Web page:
We covered the press release of the BR 05 Skeleton Blue earlier, and here is our hands-on review of the latest from Bell & Ross.
Bell & Ross BR 05 Skeleton Blue
The BR 05 Skeleton Blue is a line extension of the BR 05 collection launched last year.
The watch remains exactly the same as the earlier releases, with the exception of the smoked blue sapphire glass dial. Our views on the overall look, the build quality and the wear impressions remain unchanged.
The case, dial and hands
The case and hands remain exactly the same as the BR 05 Skeleton released earlier, which is also a limited edition of 500 pieces. The same classic rounded square shape of the case is carried over, with the crown guard, and the integrated lugs flowing nicely into the bracelet.
The dial layout is also the same, with the minimalist dial appearing only as a trunkated, inverted cone stretching from the bezel, acting like a sloped rehaut. As is the floating bar indices which is attached cantilever style from this rehaut and the Bell & Ross logo printed on the underside of the sapphire glass.. The only difference from the earlier release is while the first Skeleton had a clear sapphire glass dial, this one has one which is smoked blue.
The movement, skeletonized in exactly the same way is visible through the non-existant dial, and allows a clear view through the blue tint of the glass. Compared to the earlier rendition with the clear glass, this somewhat shields the movement, and provides a kind of peek-a-boo effect. Perhaps it might be seen to increase the mystique of the watch, but the whole skeletonizd movement is still visible through the tinted glass.
The bracelet is also carried over, and looks rather beautiful with alternating satin finished and polished surfaces. It feels flexible and pliable enough to wrap nicely around the wrist. As mentioned in the earlier reviews, the bracelet is more complicated to get right than the other parts of this watch, with attention to the arc of the curve – ensuring all the components are aligned so that it can adapt to any wrist.
The distinctive trademark (not sure if its registered) of the Ampersand is embossed on the crown and the butterfly clasp of the bracelet.
The movement too remains unchanged, and is the BR-CAL.321, wound by a 360° oscillating weight, openworked to allow the movement to be admired in full.
The movement is sourced from Selitta SW300 with special finishes. The balance wheel and hair spring is “chronometer type”, according to the specifications sheet. The rotor is also reworked into a circular oscillating weight, and completely covers the movement but at the same time allows peeks to view it through the skeletonized design.
As is normal for BR watches, the movement is a standard issue, with little embellishments, and the focus of these watches are not the innovative or in-house movements, but in the design and the coherence of the aesthetics of the case, dial, hands and bracelet.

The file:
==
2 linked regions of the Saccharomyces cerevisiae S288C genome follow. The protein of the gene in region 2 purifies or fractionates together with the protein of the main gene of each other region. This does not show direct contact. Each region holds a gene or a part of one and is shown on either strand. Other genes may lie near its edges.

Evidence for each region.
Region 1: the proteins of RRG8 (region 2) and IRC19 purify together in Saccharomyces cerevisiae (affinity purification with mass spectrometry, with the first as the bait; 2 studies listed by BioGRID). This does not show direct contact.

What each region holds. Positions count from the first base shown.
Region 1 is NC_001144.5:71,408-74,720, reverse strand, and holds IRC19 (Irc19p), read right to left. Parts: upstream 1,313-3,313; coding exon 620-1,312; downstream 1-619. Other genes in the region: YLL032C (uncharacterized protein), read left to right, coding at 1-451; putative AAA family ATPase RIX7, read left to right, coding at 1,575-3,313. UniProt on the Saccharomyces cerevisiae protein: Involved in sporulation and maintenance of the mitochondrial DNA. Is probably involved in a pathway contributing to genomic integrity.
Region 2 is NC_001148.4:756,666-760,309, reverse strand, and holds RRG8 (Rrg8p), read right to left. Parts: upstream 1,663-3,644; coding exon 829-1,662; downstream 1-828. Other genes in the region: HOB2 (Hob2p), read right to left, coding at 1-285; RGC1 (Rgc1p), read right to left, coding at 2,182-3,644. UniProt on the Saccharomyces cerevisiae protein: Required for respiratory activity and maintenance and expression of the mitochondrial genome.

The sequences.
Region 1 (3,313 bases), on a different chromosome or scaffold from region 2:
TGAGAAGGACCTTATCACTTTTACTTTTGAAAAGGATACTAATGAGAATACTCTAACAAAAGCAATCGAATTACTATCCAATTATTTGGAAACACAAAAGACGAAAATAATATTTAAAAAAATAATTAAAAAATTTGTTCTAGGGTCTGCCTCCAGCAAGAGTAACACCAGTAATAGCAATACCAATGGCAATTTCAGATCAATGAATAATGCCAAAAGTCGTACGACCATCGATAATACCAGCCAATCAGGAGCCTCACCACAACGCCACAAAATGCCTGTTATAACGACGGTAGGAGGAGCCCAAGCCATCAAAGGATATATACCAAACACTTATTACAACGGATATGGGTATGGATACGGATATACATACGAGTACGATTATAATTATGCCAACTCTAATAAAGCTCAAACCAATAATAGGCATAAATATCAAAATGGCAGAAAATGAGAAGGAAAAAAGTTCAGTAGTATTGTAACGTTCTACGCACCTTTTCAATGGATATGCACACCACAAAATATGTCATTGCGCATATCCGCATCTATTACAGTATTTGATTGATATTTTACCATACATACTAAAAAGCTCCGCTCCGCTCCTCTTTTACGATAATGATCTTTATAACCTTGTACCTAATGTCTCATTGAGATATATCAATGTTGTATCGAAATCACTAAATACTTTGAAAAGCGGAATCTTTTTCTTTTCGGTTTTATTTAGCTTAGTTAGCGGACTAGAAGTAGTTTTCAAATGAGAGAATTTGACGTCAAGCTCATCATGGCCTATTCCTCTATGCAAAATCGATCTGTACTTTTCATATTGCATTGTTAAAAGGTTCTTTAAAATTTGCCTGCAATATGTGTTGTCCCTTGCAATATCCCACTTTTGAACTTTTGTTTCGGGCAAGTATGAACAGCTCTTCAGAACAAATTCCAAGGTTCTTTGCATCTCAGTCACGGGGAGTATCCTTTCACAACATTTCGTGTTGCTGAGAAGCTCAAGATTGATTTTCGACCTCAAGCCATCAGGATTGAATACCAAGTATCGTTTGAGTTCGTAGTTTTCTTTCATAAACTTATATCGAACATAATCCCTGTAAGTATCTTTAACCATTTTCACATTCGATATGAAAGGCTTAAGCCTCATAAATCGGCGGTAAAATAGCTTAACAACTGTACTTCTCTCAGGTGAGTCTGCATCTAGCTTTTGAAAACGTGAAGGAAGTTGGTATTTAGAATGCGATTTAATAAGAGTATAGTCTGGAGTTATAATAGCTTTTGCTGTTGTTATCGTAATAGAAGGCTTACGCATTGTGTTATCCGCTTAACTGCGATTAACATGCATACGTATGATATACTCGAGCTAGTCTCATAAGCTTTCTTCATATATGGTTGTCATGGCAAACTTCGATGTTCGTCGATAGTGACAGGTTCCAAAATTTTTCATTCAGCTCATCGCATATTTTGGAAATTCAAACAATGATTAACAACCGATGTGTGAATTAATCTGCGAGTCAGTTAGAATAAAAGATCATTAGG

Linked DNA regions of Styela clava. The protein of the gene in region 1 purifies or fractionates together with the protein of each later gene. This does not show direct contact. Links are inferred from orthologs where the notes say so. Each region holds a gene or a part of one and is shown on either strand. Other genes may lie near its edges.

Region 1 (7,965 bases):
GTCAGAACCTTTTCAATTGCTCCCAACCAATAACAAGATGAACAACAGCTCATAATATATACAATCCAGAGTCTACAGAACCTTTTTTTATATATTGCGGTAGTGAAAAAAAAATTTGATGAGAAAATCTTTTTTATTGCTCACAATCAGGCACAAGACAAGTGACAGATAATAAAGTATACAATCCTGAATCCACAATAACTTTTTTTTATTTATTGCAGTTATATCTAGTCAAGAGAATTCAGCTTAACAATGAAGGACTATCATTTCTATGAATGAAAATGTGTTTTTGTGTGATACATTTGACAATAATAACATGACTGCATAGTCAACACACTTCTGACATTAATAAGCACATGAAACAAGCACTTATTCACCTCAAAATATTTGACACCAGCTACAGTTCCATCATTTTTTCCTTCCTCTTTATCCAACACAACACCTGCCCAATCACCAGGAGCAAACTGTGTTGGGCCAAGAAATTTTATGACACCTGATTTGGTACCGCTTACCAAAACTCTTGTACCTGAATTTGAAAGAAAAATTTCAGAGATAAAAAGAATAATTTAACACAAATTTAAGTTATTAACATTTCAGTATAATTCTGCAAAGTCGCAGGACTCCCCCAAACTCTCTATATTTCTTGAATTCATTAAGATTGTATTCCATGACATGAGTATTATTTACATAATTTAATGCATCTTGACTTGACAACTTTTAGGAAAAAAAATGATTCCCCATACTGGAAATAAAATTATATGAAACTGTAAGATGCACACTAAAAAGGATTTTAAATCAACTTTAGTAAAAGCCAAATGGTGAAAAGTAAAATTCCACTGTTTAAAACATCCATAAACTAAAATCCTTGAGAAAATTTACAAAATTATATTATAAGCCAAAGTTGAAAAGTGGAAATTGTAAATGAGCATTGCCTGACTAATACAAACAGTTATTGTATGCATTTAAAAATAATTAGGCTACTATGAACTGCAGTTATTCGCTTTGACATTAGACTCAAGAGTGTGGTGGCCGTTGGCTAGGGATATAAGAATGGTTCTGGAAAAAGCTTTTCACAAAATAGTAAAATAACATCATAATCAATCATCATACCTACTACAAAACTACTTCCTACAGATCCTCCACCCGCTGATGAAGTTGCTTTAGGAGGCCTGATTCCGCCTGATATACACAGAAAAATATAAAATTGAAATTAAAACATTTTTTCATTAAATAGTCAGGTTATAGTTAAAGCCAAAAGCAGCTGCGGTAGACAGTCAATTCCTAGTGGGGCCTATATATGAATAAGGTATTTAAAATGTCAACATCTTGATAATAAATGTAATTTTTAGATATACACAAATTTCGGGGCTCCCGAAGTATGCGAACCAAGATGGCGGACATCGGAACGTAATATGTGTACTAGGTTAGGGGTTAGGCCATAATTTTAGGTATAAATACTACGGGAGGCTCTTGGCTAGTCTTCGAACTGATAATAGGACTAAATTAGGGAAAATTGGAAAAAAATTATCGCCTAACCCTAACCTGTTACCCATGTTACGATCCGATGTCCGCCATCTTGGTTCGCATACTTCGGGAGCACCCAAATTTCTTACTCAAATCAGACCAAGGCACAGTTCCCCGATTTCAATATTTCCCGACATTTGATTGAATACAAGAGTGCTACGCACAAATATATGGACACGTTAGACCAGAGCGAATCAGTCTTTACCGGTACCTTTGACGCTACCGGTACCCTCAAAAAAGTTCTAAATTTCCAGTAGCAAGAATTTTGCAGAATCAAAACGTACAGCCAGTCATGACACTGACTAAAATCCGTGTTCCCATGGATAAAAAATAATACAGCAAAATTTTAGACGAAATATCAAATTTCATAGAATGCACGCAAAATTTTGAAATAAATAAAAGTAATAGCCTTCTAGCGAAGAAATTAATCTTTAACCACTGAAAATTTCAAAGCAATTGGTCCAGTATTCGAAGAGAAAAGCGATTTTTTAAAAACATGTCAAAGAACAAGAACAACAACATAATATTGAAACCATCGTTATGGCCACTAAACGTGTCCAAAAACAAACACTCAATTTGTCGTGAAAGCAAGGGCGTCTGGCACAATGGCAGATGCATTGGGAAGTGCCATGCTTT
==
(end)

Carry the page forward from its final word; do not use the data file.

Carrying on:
Certainly a tongue in cheek to suggest that the BR05 is occupying the same landscape as the vaunted Patek Philippe Nautilus Ref. 5711/1A. This is no doubt a rubbish comparison, but for the fun of it, we take it on our stride.
Having the two watches side by side is interesting. There are many elements which we can see where the BR draws design cues from. The Nautilus was first launched in 1974, and has achieved considerable and exalted success around the world, and it would not be amiss to try to emulate. Both have blue dials – one a ruled horizontally and features a famous fade from a dark surround to a light center, while the other a smoked sapphire blue. Both dials have similar styled markers and hands. Both are roughly similar size, both with integrated bracelets, though the PP is non-removable while the BR has options for a rubber strap to be installed in its place. But then the comparison stops. Without going to the branding, the historical heritage of the Patek, one can easily see that the 5711 offers a fit and finish is leagues ahead, not even dreamed of by the BR team. And as soon as we even start to draw comparison of the movements used and its finishing, the conversation is over before it starts. But therein lies the 3X price premium.
Back to more serious comparisons, at its price class of about S$ 10k, the BR 05 Skeleton Blue has surprising few competitors, as few similarly offerings are offered with a skeletonized option, and fewer still come with a tinted sapphire glass. Even the Chopard Alpine Eagle is considerably more at S$17,2k, is not equipped with a skeleton version.
It appears that none feature a sapphire dial. But of course, the strongest competitor is its own sibling – the BR 05 Skeleton without the mesmerising blue glass dial, but offered at a slightly lower price of only S$9,600 in a limited edition of 500 pieces.
We are not sure if all have been allocated and/or sold out, but unless one is really obsessed by the smoked blue dial, the regular Skeleton does the trick just as well.
On the wrist, it wears the same as the regular BR 05, skeletonized or not. In terms of the aesthetics of the vestigial dial, the watch is quite different. It does not even look similar to its sibling – the plain Skeleton version. The blue glass certainly adds quite a bit of character to the watch, and its charms continue to grow.
For more information, please visit Bell & Ross pages for the BR 05 Skeleton Blue.
Photo notes: Photographed with Fujifilm GFX100 with the Fujinon GF 50mm F3.5, and GF 120mm F4 Macro with and without extension tubes.